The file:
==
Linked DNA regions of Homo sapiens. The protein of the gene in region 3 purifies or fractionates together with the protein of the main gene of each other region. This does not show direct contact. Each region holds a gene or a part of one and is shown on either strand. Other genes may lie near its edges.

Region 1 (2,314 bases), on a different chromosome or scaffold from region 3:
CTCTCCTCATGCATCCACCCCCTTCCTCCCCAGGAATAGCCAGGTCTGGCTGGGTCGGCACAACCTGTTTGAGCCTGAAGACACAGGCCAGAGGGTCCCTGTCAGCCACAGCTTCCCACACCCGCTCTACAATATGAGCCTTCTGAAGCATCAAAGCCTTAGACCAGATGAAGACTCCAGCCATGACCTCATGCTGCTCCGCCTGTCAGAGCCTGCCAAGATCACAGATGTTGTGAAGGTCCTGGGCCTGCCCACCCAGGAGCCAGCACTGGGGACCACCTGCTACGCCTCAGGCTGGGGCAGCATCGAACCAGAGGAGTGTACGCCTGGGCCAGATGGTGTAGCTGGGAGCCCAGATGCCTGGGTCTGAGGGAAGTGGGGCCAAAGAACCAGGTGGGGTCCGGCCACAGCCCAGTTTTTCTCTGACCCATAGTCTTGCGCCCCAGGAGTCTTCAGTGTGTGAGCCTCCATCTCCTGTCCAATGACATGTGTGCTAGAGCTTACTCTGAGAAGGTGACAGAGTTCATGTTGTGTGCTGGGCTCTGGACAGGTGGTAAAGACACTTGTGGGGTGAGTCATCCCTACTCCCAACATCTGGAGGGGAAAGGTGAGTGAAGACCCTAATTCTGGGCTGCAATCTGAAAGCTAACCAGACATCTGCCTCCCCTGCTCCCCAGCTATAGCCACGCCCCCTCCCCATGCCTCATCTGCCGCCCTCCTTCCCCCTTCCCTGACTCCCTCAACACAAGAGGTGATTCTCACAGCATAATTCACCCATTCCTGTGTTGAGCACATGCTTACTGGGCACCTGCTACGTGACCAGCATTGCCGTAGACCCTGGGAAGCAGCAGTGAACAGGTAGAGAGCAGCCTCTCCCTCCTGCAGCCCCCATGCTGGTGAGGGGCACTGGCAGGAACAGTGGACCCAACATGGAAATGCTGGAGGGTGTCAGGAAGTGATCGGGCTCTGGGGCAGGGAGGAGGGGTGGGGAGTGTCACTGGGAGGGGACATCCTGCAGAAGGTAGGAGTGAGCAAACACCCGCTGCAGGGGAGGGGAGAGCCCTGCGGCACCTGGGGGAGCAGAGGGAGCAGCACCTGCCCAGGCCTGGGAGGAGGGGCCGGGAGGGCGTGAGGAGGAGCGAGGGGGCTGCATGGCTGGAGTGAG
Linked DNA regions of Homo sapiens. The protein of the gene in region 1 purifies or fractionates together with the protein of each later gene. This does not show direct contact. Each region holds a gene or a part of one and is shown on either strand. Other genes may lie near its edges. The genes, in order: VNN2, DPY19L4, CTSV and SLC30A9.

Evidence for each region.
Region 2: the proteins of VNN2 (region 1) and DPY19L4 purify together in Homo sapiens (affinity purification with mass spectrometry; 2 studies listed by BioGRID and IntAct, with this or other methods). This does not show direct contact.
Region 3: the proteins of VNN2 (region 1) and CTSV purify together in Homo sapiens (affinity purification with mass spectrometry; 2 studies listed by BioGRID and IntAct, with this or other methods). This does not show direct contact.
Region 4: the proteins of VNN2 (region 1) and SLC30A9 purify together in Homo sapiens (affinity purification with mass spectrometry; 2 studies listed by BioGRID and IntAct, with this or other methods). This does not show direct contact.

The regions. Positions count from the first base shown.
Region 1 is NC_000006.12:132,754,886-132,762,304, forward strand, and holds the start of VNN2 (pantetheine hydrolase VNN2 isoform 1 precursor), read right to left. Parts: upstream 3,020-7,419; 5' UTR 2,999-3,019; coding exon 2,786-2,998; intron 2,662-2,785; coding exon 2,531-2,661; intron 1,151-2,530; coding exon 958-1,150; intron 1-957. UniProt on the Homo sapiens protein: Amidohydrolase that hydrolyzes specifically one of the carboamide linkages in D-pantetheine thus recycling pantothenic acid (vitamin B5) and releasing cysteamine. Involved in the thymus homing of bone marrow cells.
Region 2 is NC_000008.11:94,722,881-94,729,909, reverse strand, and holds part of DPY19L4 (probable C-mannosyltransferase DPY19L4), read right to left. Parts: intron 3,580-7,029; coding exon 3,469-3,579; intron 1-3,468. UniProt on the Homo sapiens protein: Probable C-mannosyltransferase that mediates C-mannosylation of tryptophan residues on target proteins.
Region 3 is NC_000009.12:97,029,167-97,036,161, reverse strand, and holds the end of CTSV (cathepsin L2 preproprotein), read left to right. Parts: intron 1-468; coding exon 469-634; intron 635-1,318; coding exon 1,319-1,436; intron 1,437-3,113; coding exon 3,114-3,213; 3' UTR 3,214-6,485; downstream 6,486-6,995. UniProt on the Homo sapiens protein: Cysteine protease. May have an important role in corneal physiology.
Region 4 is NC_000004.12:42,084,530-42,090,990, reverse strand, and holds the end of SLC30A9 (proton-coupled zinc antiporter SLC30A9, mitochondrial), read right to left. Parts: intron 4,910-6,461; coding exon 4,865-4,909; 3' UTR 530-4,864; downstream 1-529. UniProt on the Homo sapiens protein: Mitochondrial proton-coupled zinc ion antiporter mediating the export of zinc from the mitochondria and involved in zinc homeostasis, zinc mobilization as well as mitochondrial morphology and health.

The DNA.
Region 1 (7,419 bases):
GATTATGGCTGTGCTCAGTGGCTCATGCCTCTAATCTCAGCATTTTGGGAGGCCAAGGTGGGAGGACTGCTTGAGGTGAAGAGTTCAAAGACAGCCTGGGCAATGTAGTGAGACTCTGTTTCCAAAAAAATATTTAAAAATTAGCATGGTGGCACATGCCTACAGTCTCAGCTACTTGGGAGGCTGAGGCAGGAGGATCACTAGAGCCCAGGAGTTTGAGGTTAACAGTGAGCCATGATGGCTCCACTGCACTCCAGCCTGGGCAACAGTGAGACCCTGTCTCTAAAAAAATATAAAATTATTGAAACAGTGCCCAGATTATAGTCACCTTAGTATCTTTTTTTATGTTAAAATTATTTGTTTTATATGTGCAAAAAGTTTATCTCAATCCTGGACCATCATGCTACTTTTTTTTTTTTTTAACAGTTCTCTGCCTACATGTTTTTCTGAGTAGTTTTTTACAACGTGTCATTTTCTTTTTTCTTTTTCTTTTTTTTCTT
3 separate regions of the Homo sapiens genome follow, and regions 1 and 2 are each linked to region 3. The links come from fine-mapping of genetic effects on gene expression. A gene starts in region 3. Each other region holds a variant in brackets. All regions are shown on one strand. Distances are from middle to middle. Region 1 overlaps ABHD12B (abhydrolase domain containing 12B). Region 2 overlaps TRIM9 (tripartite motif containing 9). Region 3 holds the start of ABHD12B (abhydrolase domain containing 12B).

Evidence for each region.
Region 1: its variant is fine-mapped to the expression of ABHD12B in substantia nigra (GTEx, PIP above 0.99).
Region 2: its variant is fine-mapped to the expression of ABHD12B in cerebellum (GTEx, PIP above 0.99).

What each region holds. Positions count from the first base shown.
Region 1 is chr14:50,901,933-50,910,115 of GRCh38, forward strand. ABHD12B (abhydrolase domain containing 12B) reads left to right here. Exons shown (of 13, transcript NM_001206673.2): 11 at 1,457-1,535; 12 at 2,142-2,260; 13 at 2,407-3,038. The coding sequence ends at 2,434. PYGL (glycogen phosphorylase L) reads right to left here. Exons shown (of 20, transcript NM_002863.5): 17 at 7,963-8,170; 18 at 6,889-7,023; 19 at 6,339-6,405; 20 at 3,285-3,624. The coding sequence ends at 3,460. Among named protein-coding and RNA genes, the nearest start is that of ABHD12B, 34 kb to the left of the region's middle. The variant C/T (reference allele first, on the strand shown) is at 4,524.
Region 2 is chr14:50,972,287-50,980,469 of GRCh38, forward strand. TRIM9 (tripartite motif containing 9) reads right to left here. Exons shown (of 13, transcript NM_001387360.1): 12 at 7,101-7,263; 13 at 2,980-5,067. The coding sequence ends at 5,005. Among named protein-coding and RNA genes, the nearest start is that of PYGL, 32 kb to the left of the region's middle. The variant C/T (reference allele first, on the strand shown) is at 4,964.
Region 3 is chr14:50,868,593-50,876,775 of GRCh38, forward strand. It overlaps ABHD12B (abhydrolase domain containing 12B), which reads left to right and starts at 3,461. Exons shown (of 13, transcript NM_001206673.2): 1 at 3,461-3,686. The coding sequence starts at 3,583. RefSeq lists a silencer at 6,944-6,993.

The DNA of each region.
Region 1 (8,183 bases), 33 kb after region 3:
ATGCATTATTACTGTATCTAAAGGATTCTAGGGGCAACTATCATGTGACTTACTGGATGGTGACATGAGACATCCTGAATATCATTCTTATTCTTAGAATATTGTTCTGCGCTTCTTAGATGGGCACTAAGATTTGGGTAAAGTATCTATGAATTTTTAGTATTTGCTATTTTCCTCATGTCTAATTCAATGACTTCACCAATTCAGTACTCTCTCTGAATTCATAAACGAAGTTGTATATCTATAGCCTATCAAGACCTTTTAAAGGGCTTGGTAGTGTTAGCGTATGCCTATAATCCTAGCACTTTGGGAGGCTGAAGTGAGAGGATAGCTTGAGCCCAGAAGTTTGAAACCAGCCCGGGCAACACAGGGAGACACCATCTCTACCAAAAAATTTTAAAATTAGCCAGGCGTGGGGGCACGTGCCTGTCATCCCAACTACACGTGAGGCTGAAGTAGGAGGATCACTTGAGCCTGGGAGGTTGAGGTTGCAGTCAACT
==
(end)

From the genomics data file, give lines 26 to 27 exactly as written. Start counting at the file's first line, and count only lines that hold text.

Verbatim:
Region 1 (8,183 bases), 33 kb after region 3:
ATGCATTATTACTGTATCTAAAGGATTCTAGGGGCAACTATCATGTGACTTACTGGATGGTGACATGAGACATCCTGAATATCATTCTTATTCTTAGAATATTGTTCTGCGCTTCTTAGATGGGCACTAAGATTTGGGTAAAGTATCTATGAATTTTTAGTATTTGCTATTTTCCTCATGTCTAATTCAATGACTTCACCAATTCAGTACTCTCTCTGAATTCATAAACGAAGTTGTATATCTATAGCCTATCAAGACCTTTTAAAGGGCTTGGTAGTGTTAGCGTATGCCTATAATCCTAGCACTTTGGGAGGCTGAAGTGAGAGGATAGCTTGAGCCCAGAAGTTTGAAACCAGCCCGGGCAACACAGGGAGACACCATCTCTACCAAAAAATTTTAAAATTAGCCAGGCGTGGGGGCACGTGCCTGTCATCCCAACTACACGTGAGGCTGAAGTAGGAGGATCACTTGAGCCTGGGAGGTTGAGGTTGCAGTCAACT